Monday, 29 December 2014

More fallout from the 2010 Nowak, Tarnita and Wilson kin selection meltdown

Fallout from the 2010 Nowak, Tarnita and Wilson kin selection meltdown continues to rain down. Earlier this year we had this (from Wilson and Nowak):

Inadequacy of Inclusive Fitness and Beyond

The evolution of social insects often is presented as a testing ground for inclusive fitness theory. It has been claimed that inclusive fitness can explain sex allocation, worker policing, conflict resolution, and evolution of eusociality (14), but precise calculations of inclusive fitness do not exist for any of these phenomena. Relatedness-based arguments, such as the monogamy window hypothesis, are not necessarily wrong but rarely provide a complete picture; moreover, one cannot rely on inclusive fitness to determine when they are correct. The failure of inclusive fitness theory to provide exact calculations is not surprising, because a mathematically meaningful approach to inclusive fitness (72) cannot be performed for the majority of evolutionary processes (5), and the linear regression method (73⇓–75) does not provide meaningful insights and cannot make empirical predictions (76). In general it is not possible to study social evolution from the perspective of an individual by evoking the virtual quantity of inclusive fitness. Instead we should focus on how natural selection acts on alleles that modify social behavior. On the level of genes or alleles, there is no inclusive fitness: Mathematical descriptions of the evolutionary dynamics of genetic mutations do not require a partition of fitness effects (which usually is impossible anyway) or any other aspect of inclusive fitness theory.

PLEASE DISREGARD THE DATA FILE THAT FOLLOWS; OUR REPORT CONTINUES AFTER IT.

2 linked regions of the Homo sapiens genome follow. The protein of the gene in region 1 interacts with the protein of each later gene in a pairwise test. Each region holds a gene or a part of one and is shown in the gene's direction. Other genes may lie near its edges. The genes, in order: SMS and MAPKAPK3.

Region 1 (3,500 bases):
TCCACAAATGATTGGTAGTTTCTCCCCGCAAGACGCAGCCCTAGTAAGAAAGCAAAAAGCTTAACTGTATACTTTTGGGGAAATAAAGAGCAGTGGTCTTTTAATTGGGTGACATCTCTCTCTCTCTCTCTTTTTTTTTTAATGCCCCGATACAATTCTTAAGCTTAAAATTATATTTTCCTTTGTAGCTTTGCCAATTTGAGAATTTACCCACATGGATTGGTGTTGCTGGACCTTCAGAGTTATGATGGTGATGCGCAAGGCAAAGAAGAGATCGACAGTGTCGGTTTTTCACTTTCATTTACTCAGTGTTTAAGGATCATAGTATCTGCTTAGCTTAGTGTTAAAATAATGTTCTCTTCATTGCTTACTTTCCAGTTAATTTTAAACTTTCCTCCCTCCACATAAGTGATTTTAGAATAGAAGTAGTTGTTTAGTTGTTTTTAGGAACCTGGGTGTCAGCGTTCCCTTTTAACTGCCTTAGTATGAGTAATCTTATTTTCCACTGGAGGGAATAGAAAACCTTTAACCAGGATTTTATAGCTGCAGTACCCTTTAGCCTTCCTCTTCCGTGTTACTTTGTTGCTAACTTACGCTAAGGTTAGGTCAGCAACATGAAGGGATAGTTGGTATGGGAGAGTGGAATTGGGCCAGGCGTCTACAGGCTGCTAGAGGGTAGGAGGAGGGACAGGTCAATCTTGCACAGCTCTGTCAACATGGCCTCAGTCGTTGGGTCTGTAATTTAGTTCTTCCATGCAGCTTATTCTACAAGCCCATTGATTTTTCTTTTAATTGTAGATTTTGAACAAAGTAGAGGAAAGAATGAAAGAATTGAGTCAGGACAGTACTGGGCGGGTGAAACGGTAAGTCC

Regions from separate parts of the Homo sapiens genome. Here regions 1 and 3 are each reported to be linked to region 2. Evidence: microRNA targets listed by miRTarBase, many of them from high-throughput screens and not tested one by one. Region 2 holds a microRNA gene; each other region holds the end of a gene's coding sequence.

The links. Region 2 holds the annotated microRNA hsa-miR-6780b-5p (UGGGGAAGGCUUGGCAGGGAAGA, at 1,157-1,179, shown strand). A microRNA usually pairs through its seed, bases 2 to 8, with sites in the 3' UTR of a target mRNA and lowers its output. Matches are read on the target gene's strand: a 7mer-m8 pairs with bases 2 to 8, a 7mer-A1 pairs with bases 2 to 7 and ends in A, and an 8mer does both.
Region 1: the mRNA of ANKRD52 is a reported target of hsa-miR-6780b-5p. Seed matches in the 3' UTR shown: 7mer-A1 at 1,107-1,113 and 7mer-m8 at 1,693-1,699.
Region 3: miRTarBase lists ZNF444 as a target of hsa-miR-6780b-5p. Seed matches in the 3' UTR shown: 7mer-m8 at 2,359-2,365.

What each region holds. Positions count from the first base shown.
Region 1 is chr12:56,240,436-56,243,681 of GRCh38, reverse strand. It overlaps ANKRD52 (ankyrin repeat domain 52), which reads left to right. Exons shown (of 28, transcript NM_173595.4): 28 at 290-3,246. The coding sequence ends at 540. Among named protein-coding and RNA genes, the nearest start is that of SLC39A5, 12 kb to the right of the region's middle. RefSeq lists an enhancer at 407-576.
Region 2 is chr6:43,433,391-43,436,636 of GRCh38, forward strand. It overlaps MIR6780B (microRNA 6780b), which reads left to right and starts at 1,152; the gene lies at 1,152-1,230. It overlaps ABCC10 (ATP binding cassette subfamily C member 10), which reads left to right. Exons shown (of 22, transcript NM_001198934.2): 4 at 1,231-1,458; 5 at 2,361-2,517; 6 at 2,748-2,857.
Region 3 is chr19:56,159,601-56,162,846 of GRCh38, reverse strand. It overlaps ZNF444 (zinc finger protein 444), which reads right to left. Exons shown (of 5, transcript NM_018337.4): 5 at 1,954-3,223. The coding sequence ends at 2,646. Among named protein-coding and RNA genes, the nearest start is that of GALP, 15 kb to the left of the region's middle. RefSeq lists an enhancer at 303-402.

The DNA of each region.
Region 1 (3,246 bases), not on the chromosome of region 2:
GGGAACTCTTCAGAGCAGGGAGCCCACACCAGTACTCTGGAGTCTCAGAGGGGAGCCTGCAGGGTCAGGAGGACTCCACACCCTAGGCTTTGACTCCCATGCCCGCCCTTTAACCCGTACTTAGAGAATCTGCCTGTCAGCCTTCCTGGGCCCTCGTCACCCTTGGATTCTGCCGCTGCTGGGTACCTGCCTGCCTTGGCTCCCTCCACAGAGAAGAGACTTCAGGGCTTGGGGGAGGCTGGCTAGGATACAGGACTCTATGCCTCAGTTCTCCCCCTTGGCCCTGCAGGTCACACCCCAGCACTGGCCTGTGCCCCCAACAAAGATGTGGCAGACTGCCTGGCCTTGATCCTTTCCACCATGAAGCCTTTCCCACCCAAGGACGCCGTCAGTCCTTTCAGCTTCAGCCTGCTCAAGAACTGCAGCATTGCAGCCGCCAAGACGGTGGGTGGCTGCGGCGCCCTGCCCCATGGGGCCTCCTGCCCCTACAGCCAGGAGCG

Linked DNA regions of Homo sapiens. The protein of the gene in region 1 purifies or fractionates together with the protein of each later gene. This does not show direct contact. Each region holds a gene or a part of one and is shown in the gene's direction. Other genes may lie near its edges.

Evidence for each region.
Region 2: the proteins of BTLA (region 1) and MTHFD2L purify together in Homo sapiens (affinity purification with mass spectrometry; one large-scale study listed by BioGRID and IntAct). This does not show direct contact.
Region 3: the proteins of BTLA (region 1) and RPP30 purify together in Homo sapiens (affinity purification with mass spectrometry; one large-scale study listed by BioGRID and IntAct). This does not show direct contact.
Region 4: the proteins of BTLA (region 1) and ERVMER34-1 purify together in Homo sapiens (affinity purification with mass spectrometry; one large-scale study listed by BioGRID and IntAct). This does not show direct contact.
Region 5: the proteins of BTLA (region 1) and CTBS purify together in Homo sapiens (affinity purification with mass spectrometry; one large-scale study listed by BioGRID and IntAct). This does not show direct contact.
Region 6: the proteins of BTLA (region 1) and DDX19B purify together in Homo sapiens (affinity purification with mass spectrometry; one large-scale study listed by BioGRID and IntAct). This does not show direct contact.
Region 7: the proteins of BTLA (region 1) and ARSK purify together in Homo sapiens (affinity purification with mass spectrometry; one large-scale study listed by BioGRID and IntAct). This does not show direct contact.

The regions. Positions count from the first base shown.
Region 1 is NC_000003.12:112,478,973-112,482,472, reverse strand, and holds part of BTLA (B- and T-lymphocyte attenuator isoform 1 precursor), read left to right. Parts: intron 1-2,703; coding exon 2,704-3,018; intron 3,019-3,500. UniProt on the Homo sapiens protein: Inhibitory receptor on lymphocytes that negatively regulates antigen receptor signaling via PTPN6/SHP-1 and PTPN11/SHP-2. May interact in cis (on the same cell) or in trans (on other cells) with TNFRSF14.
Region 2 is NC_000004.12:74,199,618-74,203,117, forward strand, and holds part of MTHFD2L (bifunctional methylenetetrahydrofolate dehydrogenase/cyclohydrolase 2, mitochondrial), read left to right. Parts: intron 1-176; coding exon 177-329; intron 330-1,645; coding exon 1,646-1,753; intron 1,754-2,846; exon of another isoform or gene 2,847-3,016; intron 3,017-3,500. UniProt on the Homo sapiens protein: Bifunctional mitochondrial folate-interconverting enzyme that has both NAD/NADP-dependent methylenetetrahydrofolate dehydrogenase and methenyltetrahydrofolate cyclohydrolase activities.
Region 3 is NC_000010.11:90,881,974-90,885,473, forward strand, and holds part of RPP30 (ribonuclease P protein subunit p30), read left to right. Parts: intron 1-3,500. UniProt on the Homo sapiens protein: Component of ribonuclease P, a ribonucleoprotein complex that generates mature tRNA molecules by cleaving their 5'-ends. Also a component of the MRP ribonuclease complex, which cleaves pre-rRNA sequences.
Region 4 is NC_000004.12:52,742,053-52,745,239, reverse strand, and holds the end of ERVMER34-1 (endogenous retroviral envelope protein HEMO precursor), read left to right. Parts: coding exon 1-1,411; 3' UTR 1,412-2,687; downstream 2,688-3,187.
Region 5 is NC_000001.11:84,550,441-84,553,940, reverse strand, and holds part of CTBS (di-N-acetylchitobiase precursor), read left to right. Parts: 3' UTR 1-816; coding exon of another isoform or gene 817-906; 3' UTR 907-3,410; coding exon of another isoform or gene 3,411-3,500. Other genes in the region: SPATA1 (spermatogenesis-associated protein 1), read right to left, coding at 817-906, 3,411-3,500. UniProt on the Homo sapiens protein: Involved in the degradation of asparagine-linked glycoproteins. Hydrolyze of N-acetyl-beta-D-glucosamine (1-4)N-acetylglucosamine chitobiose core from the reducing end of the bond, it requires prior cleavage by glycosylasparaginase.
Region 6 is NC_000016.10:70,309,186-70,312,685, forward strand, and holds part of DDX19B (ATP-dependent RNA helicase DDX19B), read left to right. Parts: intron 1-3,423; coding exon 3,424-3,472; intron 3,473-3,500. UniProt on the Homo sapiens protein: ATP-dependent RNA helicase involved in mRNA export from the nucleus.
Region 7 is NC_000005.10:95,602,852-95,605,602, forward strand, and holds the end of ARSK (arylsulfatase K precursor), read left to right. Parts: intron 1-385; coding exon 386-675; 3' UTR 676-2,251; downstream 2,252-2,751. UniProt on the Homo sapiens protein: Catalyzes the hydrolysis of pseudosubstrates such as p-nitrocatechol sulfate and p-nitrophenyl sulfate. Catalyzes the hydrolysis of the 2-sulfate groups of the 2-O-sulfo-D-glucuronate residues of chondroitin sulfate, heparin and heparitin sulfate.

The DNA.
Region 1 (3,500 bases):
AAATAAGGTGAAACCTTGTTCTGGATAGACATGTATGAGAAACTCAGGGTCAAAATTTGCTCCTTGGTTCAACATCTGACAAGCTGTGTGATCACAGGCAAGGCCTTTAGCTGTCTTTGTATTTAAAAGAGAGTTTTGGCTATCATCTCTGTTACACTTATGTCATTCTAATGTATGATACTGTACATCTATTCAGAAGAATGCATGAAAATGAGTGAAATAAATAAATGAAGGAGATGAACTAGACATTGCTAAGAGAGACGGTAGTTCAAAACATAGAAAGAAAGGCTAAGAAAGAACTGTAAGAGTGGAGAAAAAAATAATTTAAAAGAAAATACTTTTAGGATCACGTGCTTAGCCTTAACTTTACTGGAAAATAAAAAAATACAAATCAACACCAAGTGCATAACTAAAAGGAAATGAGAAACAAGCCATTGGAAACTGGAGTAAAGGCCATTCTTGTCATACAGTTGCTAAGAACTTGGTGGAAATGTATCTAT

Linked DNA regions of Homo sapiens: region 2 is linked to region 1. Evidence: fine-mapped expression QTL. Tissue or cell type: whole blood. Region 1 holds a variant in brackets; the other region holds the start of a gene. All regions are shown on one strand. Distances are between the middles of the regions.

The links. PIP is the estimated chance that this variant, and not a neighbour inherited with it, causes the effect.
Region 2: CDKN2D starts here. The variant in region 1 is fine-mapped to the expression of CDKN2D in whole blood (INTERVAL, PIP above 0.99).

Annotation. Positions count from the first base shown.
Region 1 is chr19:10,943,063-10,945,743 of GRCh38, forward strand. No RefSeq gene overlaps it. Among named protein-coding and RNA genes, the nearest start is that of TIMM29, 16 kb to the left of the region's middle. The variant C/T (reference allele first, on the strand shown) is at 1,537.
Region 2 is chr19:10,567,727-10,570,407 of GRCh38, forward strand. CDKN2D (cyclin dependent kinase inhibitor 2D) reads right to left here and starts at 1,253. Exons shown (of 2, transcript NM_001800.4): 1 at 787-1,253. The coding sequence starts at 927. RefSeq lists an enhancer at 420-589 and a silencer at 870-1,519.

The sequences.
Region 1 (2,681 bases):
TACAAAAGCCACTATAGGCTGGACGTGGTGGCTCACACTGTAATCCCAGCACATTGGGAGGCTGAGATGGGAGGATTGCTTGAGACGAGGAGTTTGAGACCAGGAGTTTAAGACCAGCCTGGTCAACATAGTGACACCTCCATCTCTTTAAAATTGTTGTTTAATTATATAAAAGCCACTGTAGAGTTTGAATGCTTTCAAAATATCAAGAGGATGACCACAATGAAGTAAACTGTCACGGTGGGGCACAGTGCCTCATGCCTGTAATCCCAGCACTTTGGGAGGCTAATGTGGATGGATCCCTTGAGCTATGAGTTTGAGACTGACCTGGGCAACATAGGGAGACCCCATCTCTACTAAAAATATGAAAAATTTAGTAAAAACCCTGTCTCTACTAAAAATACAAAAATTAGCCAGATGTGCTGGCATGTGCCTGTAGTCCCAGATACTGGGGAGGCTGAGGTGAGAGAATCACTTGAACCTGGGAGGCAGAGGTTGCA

These folk have a bee in their bonnett. I - and many other scientists - think it is a stupid one. For homework, I think these authors should write an article explaining - at undergraduate level - why kin selection has been as successful as it has been - including when and why it is useful. At the moment, it doesn't look as though they are clear on these topics. The Price equation can't be used to make empirical predictions? It might be funny if it wasn't so silly and sad. If you don't have a sympathetic understanding of a topic, you are often in a poor position to criticise it. You wind up attacking straw men of your own making.

IMO, probably the main lesson here for other scientists is the value of humility in science. If you are overconfident, nail your flag to the mast and then dig in then it is easy to wind up making a fool out of yourself.

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